My Networker Login   |   


Lighting the Spark in Teen Clients

Ron Taffel on Creating Conditions for Co ...

A New Way to Engage Teen Clients

Dan Siegel on the Power of the Teenage B ...

Defusing Male Shame

Understanding the Significance to Male C ...


  • Liz Ann Clemens on Defusing Male Shame On my trip home none of the elders never uttered words of shame but merely watched me stoically. And, when ...
  • Daryl Clemens on Defusing Male Shame While I generally agree with the proposition that shame is detrimental in the consulting room, I have always been impressed ...
  • Suzanne M on Defusing Male Shame I am curious.Is you client from Mexico,of Mexican decent, US born or has he immigrated legally/illegally? Is "Mexican" how your ...
  • Kristina Cizmar, The Shame Lady on Defusing Male Shame The problem is that defining shame as some version of "I am bad" fits right in with the globalized ...
  • Daniel Even on Defusing Male Shame Shame is a human emotion. As such, in my opinion, it is neither "healthy" or "unhealthy". We all experience it ...

The Practice of Excellence

Becoming a Smarter Therapist

PNMA12CoverOnce we’re past the early stages of our training, the accumulating evidence suggests that, despite our own favorable impression of our increasing therapeutic savvy, most of us don’t improve our clinical skills. With so many smart, devoted, hard-working practitioners in the field, how could this be? In “Is Psychotherapy Getting Better?” a provocative article by Diane Cole in the March issue of the Networker, Bill Doherty observed:
“Most of us don’t practice in a context that offers a stimulating or effective learning environment for improving our skills. For most of us, therapy is a private art form, done behind closed doors in our solo practices or in group practices where there’s little coordination or shared discussion of the challenging cases we’re facing. I think too many therapists feel that there’s no real system around them.”

At the same time, the field has advanced to the point that we’re on the verge of making some breakthroughs that may radically alter the overall effectiveness of our profession—not through some magical, new therapeutic method, but through applying what’s being learned in the field of human performance and mastery about taking individual practitioners to higher levels of expertise, and the importance of providing immediate feedback to monitor progress and enhance the acquisition of new skills.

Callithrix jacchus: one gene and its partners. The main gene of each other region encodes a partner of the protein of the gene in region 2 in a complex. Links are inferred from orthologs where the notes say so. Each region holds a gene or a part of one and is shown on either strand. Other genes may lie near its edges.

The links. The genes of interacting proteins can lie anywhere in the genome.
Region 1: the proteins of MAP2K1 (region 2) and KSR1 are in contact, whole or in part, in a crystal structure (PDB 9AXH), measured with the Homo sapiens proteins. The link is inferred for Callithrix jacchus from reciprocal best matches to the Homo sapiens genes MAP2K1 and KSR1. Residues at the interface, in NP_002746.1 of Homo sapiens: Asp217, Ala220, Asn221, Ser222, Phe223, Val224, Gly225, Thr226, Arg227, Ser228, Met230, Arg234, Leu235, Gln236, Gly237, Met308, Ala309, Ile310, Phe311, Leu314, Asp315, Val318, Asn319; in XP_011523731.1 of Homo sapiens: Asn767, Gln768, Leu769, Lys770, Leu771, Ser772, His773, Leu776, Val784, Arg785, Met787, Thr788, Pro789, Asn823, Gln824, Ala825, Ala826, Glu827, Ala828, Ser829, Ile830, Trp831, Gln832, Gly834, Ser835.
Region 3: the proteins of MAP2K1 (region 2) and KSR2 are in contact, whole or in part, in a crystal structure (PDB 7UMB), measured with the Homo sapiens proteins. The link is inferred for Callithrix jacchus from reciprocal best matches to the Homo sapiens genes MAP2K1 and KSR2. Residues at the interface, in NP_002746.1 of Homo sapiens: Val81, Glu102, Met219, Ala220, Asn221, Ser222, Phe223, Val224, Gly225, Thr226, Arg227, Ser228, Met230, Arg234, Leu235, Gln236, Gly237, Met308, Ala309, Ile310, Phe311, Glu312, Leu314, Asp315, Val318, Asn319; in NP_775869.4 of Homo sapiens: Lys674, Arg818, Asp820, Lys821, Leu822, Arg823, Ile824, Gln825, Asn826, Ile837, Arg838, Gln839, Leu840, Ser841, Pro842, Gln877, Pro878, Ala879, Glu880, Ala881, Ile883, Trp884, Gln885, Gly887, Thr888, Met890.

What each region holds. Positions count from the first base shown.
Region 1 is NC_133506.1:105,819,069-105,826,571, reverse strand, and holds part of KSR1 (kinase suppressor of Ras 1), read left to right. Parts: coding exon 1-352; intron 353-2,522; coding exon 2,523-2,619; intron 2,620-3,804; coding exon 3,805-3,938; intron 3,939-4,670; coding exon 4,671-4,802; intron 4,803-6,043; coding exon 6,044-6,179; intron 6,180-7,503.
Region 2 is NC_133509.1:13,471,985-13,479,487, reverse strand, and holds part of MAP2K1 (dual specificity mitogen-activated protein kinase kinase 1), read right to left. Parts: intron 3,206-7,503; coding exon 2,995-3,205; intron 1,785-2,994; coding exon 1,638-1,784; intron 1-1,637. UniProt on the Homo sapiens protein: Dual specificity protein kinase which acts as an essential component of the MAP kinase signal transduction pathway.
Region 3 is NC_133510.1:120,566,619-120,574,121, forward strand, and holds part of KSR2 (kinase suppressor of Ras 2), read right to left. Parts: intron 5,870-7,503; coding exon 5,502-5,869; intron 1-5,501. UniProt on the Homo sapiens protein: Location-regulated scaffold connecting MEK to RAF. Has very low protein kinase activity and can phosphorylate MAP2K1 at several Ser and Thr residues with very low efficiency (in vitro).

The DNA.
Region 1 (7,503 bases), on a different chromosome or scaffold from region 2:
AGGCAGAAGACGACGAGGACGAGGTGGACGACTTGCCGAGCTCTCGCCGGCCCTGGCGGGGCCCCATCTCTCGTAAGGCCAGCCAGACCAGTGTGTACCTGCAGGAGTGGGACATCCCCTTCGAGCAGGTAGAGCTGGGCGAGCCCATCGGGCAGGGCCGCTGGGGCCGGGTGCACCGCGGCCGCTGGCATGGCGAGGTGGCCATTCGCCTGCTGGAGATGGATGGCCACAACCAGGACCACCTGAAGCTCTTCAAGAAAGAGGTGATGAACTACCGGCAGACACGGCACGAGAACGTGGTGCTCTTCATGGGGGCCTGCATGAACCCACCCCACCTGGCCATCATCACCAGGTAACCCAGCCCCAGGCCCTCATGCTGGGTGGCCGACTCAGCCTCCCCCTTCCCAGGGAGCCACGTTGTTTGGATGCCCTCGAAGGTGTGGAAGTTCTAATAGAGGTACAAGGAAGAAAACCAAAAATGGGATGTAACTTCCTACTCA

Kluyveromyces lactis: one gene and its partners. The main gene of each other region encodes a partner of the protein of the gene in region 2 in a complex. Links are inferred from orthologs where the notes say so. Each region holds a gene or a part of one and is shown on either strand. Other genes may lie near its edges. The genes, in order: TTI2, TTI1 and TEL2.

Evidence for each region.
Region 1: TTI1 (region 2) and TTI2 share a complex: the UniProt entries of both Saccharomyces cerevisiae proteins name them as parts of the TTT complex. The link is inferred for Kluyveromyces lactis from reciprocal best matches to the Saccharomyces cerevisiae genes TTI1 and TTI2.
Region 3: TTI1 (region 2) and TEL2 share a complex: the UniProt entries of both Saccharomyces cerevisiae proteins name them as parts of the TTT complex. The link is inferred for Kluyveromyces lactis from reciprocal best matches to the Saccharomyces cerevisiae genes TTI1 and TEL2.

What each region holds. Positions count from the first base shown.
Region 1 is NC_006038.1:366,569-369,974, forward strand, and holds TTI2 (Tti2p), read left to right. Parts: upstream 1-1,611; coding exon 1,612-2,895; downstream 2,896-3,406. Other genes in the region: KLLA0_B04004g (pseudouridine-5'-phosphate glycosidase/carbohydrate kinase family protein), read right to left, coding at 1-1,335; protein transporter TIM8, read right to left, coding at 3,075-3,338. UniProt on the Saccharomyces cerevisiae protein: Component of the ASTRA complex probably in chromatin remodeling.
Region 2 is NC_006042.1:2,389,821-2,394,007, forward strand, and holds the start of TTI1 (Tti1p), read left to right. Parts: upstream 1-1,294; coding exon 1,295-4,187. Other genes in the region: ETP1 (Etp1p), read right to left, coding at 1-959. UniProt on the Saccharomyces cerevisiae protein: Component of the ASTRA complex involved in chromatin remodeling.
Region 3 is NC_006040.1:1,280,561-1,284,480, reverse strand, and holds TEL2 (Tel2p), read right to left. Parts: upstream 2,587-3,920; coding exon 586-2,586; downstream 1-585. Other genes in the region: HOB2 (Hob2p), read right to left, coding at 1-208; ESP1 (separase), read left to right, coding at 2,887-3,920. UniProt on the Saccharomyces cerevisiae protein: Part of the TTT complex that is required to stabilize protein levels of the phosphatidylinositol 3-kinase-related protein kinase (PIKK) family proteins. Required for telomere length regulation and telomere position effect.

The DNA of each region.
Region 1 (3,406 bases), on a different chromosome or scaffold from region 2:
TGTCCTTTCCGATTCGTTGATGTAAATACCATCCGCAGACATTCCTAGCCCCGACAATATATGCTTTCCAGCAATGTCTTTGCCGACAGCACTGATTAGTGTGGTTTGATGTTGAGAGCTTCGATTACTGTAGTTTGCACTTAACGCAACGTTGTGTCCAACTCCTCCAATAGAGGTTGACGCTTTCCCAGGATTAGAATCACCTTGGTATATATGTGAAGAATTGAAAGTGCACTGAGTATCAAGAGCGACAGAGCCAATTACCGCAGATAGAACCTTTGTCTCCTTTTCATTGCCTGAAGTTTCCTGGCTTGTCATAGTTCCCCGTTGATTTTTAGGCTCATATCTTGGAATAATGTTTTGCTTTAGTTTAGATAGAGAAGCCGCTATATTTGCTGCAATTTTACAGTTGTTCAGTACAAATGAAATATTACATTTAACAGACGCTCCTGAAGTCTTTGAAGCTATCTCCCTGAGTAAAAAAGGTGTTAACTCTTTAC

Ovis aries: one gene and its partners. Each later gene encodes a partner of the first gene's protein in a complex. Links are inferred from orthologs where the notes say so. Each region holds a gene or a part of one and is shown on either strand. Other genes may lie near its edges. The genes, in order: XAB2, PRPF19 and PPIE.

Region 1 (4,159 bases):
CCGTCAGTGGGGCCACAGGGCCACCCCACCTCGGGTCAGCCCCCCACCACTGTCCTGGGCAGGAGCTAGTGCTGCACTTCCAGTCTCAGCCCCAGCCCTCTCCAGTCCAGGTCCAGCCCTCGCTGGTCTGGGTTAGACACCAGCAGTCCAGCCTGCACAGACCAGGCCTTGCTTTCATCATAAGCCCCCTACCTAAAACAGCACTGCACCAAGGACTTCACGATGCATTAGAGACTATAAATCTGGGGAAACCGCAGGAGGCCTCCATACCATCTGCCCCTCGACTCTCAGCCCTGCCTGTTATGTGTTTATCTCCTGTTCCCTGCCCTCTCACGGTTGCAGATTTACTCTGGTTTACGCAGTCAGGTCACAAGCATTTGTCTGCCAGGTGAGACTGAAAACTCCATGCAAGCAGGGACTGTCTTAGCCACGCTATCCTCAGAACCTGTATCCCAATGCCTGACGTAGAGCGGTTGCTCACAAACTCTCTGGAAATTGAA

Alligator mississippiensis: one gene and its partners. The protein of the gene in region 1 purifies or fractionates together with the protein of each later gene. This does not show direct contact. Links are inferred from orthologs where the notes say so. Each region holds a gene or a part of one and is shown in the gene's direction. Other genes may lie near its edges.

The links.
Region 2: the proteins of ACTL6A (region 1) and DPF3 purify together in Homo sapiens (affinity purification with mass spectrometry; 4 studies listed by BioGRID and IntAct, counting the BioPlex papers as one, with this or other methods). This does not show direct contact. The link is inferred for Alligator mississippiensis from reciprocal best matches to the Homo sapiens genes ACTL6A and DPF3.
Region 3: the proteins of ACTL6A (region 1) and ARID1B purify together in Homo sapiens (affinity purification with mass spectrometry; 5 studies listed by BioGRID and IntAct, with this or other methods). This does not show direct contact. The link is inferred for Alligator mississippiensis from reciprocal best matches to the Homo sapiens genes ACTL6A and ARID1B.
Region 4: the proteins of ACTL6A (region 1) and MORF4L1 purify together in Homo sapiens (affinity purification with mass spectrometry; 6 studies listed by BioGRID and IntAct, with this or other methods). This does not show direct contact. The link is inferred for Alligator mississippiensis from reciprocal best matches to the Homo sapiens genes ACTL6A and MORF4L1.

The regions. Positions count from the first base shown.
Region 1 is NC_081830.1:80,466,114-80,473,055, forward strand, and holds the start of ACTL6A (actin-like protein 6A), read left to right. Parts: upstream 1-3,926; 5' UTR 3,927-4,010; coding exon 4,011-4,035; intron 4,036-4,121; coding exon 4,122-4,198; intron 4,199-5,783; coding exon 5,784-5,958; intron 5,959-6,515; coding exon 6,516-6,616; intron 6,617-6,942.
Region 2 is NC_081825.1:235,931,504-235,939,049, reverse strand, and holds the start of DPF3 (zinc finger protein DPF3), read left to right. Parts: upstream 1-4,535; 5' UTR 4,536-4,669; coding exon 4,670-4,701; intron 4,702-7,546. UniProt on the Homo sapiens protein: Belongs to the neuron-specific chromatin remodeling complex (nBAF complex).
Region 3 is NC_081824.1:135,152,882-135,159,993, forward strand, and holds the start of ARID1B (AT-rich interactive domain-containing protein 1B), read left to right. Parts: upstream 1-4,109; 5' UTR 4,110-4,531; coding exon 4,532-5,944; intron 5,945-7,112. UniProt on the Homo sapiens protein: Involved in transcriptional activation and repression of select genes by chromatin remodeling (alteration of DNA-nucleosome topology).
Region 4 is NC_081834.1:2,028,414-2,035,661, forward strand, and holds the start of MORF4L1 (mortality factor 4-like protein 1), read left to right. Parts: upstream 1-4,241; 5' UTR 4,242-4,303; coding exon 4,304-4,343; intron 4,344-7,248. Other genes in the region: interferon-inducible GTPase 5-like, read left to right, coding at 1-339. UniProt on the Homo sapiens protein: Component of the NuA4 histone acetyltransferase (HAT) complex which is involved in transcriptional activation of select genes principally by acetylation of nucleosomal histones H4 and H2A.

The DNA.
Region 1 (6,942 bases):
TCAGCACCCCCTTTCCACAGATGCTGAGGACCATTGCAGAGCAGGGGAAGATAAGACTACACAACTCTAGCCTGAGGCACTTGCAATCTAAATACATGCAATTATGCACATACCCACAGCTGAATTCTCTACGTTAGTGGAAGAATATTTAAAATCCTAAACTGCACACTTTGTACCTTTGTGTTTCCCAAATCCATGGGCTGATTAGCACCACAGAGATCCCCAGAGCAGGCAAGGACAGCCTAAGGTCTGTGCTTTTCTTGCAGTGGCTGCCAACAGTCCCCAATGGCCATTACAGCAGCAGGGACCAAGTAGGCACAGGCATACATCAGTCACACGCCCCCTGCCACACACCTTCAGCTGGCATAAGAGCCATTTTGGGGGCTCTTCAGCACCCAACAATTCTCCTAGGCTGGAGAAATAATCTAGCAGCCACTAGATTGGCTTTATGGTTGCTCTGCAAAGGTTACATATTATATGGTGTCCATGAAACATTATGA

While technology often is seen as a depersonalizing force in our lives, the digital revolution is coming to the consulting room in ways that may have seemed like science fiction a few years ago. Soon it will be possible for clinicians to integrate databases into their practices that’ll tell them how a broad range of clients with all kinds of characteristics responded to different interventions at different stages of the therapy process. So when a therapist is stuck with a particular client or couple or family, she’ll be able to see how a sample of thousands of past clients with matching characteristics responded to various treatment options.

rotator therapist webcasts apr19.

To find out more about these latest developments in the field, read, “Is Psychotherapy Getting Better?” in the March (30th-Anniversary) issue of the Networker. And to get a front-row seat on how you can integrate these new developments into your own practice, learn from the thought leaders focused on increasing therapeutic effectiveness and enroll in our upcoming webcast “Becoming a Smarter Therapist,” which begins April 19th.

This entry was posted in Networker Exchange. Bookmark the permalink.

Leave a Reply

Your email address will not be published. Required fields are marked *


You may use these HTML tags and attributes: <a href="" title=""> <abbr title=""> <acronym title=""> <b> <blockquote cite=""> <cite> <code> <del datetime=""> <em> <i> <q cite=""> <strike> <strong>